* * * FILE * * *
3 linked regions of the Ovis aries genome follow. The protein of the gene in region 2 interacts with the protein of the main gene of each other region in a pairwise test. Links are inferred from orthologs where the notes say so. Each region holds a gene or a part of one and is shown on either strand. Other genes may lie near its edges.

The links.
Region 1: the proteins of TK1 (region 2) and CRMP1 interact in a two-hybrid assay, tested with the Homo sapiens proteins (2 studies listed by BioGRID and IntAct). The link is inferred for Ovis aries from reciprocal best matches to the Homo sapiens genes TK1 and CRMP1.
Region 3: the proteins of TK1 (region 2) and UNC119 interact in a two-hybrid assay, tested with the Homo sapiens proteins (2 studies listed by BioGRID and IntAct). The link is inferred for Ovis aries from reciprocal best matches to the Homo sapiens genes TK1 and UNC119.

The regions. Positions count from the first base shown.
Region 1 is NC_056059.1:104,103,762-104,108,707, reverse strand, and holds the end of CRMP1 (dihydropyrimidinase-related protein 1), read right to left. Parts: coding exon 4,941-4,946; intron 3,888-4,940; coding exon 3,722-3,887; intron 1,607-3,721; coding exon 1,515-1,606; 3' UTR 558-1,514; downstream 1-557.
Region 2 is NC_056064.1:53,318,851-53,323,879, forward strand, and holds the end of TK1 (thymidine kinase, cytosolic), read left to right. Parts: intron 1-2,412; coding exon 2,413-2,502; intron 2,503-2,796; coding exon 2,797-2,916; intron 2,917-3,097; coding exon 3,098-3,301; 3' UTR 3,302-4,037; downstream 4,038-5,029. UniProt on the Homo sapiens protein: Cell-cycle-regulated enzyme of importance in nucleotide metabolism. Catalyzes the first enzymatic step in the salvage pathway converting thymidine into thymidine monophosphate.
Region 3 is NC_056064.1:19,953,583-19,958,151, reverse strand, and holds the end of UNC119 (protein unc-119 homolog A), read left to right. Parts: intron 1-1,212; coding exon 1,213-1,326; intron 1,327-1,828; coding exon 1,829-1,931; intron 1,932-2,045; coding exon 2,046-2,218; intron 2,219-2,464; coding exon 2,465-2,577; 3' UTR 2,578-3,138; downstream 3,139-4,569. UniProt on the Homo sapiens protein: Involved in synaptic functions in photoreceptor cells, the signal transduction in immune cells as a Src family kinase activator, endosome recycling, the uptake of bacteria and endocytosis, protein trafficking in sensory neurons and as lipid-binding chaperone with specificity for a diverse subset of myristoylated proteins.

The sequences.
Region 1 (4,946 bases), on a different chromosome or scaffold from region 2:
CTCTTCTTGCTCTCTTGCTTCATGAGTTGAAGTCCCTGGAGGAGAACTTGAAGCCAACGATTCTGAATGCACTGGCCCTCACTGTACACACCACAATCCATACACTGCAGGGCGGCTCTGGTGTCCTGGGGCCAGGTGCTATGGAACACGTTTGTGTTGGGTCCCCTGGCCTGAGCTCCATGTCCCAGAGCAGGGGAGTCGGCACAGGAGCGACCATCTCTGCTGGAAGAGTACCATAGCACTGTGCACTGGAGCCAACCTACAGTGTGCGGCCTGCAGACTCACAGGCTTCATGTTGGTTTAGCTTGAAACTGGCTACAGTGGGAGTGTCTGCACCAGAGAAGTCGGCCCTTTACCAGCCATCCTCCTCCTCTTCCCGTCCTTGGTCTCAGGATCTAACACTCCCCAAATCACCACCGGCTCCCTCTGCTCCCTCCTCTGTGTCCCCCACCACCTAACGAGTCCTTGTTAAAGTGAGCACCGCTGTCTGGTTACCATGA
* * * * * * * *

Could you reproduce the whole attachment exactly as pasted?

3 linked regions of the Ovis aries genome follow. The protein of the gene in region 2 interacts with the protein of the main gene of each other region in a pairwise test. Links are inferred from orthologs where the notes say so. Each region holds a gene or a part of one and is shown on either strand. Other genes may lie near its edges.

The links.
Region 1: the proteins of TK1 (region 2) and CRMP1 interact in a two-hybrid assay, tested with the Homo sapiens proteins (2 studies listed by BioGRID and IntAct). The link is inferred for Ovis aries from reciprocal best matches to the Homo sapiens genes TK1 and CRMP1.
Region 3: the proteins of TK1 (region 2) and UNC119 interact in a two-hybrid assay, tested with the Homo sapiens proteins (2 studies listed by BioGRID and IntAct). The link is inferred for Ovis aries from reciprocal best matches to the Homo sapiens genes TK1 and UNC119.

The regions. Positions count from the first base shown.
Region 1 is NC_056059.1:104,103,762-104,108,707, reverse strand, and holds the end of CRMP1 (dihydropyrimidinase-related protein 1), read right to left. Parts: coding exon 4,941-4,946; intron 3,888-4,940; coding exon 3,722-3,887; intron 1,607-3,721; coding exon 1,515-1,606; 3' UTR 558-1,514; downstream 1-557.
Region 2 is NC_056064.1:53,318,851-53,323,879, forward strand, and holds the end of TK1 (thymidine kinase, cytosolic), read left to right. Parts: intron 1-2,412; coding exon 2,413-2,502; intron 2,503-2,796; coding exon 2,797-2,916; intron 2,917-3,097; coding exon 3,098-3,301; 3' UTR 3,302-4,037; downstream 4,038-5,029. UniProt on the Homo sapiens protein: Cell-cycle-regulated enzyme of importance in nucleotide metabolism. Catalyzes the first enzymatic step in the salvage pathway converting thymidine into thymidine monophosphate.
Region 3 is NC_056064.1:19,953,583-19,958,151, reverse strand, and holds the end of UNC119 (protein unc-119 homolog A), read left to right. Parts: intron 1-1,212; coding exon 1,213-1,326; intron 1,327-1,828; coding exon 1,829-1,931; intron 1,932-2,045; coding exon 2,046-2,218; intron 2,219-2,464; coding exon 2,465-2,577; 3' UTR 2,578-3,138; downstream 3,139-4,569. UniProt on the Homo sapiens protein: Involved in synaptic functions in photoreceptor cells, the signal transduction in immune cells as a Src family kinase activator, endosome recycling, the uptake of bacteria and endocytosis, protein trafficking in sensory neurons and as lipid-binding chaperone with specificity for a diverse subset of myristoylated proteins.

The sequences.
Region 1 (4,946 bases), on a different chromosome or scaffold from region 2:
CTCTTCTTGCTCTCTTGCTTCATGAGTTGAAGTCCCTGGAGGAGAACTTGAAGCCAACGATTCTGAATGCACTGGCCCTCACTGTACACACCACAATCCATACACTGCAGGGCGGCTCTGGTGTCCTGGGGCCAGGTGCTATGGAACACGTTTGTGTTGGGTCCCCTGGCCTGAGCTCCATGTCCCAGAGCAGGGGAGTCGGCACAGGAGCGACCATCTCTGCTGGAAGAGTACCATAGCACTGTGCACTGGAGCCAACCTACAGTGTGCGGCCTGCAGACTCACAGGCTTCATGTTGGTTTAGCTTGAAACTGGCTACAGTGGGAGTGTCTGCACCAGAGAAGTCGGCCCTTTACCAGCCATCCTCCTCCTCTTCCCGTCCTTGGTCTCAGGATCTAACACTCCCCAAATCACCACCGGCTCCCTCTGCTCCCTCCTCTGTGTCCCCCACCACCTAACGAGTCCTTGTTAAAGTGAGCACCGCTGTCTGGTTACCATGA